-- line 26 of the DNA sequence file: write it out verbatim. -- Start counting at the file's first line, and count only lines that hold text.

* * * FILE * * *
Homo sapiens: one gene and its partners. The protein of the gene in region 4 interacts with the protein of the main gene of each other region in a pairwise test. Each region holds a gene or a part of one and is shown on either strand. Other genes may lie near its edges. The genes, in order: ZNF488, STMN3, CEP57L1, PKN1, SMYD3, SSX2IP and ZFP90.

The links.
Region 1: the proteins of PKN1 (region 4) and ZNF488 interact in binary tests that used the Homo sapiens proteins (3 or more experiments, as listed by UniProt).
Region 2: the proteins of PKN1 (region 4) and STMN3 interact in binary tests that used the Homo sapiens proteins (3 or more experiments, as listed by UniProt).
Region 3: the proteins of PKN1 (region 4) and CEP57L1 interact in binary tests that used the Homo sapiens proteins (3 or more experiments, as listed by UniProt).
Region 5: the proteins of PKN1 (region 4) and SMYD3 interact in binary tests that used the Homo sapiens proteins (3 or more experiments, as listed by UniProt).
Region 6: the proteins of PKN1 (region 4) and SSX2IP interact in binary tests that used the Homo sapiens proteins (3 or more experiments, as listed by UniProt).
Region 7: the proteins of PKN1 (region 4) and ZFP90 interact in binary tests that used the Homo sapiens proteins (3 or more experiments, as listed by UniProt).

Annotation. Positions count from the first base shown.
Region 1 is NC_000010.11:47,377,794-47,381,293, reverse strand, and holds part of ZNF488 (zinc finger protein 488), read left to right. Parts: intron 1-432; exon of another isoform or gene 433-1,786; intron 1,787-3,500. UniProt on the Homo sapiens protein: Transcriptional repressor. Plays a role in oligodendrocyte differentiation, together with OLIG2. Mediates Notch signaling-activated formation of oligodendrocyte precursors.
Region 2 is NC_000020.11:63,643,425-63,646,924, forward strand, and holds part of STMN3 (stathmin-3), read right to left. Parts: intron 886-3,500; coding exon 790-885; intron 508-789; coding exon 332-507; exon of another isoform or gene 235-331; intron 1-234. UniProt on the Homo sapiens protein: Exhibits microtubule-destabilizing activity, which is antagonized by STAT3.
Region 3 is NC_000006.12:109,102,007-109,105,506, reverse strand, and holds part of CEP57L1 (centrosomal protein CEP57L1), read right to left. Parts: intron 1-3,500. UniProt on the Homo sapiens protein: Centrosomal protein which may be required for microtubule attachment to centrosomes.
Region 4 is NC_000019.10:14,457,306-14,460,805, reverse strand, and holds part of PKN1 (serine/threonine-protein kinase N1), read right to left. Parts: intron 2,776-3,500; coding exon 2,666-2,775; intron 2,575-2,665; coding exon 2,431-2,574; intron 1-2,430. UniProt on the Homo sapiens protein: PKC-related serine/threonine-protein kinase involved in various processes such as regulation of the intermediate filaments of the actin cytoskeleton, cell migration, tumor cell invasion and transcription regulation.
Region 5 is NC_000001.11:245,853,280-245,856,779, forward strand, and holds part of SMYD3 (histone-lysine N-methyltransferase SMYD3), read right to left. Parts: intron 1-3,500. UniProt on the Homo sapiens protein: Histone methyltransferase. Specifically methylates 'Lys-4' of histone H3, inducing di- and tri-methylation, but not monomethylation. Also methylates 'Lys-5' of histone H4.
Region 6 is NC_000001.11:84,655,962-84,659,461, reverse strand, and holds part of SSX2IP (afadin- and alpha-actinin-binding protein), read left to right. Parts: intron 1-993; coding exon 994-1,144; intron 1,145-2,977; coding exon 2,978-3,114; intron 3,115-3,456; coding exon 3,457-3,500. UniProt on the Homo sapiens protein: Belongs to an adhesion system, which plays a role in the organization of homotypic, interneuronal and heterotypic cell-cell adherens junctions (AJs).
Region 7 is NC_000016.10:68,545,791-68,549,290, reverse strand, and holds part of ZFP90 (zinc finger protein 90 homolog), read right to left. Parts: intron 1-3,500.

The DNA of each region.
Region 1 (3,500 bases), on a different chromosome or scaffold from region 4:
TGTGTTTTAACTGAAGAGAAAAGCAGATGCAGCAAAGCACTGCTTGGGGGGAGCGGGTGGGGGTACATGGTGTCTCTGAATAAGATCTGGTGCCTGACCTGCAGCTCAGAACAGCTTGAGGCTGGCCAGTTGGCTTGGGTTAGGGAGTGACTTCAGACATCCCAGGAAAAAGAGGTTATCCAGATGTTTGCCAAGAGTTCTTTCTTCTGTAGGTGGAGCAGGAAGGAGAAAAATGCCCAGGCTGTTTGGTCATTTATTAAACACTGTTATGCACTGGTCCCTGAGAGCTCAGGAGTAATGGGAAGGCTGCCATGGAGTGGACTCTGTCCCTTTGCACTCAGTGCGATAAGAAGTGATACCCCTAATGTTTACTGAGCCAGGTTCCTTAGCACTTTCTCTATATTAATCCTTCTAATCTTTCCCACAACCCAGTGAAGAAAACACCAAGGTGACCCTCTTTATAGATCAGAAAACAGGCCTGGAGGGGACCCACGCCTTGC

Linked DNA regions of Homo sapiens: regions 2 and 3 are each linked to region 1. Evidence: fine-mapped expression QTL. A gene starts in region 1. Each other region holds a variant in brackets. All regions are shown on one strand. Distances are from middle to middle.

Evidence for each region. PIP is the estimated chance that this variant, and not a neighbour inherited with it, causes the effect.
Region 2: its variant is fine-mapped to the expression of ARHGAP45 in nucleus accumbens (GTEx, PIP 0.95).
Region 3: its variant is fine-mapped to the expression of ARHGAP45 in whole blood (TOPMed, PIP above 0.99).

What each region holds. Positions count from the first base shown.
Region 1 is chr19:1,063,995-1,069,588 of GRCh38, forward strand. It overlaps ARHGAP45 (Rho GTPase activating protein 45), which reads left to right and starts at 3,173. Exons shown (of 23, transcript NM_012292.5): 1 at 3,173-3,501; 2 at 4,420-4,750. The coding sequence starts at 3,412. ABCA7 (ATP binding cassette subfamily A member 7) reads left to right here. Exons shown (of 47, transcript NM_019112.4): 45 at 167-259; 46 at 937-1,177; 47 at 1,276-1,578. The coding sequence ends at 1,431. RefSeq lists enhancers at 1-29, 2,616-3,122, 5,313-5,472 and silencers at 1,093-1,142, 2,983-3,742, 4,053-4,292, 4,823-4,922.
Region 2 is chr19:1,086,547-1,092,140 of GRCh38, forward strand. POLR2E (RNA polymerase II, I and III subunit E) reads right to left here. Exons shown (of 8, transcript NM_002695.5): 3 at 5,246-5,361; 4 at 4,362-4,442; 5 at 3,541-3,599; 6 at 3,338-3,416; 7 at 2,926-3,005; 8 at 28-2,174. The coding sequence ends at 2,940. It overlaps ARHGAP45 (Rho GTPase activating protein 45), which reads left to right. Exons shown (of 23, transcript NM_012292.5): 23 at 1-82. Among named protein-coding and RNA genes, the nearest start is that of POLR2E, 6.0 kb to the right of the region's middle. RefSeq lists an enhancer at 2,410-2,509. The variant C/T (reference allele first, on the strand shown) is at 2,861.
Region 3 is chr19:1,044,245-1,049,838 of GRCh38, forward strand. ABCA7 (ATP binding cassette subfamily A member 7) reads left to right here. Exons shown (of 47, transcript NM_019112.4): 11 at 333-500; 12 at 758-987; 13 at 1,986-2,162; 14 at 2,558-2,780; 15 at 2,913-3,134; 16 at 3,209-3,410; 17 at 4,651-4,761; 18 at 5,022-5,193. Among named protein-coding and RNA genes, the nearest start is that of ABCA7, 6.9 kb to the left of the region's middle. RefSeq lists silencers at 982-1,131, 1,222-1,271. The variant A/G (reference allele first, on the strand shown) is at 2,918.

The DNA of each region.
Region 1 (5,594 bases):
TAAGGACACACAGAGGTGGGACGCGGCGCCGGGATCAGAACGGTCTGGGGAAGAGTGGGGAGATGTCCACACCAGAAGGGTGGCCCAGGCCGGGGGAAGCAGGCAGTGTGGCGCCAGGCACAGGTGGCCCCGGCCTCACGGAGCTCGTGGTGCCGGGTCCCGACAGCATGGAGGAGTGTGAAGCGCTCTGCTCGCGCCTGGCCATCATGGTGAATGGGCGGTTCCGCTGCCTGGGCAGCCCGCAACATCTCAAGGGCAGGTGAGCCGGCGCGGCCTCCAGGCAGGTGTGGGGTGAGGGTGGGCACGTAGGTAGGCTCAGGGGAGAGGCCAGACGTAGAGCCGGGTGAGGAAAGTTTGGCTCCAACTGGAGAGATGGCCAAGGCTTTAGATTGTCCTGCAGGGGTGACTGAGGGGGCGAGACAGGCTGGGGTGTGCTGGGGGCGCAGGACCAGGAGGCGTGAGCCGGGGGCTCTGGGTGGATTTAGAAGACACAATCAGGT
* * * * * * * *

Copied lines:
Region 2 is chr19:1,086,547-1,092,140 of GRCh38, forward strand. POLR2E (RNA polymerase II, I and III subunit E) reads right to left here. Exons shown (of 8, transcript NM_002695.5): 3 at 5,246-5,361; 4 at 4,362-4,442; 5 at 3,541-3,599; 6 at 3,338-3,416; 7 at 2,926-3,005; 8 at 28-2,174. The coding sequence ends at 2,940. It overlaps ARHGAP45 (Rho GTPase activating protein 45), which reads left to right. Exons shown (of 23, transcript NM_012292.5): 23 at 1-82. Among named protein-coding and RNA genes, the nearest start is that of POLR2E, 6.0 kb to the right of the region's middle. RefSeq lists an enhancer at 2,410-2,509. The variant C/T (reference allele first, on the strand shown) is at 2,861.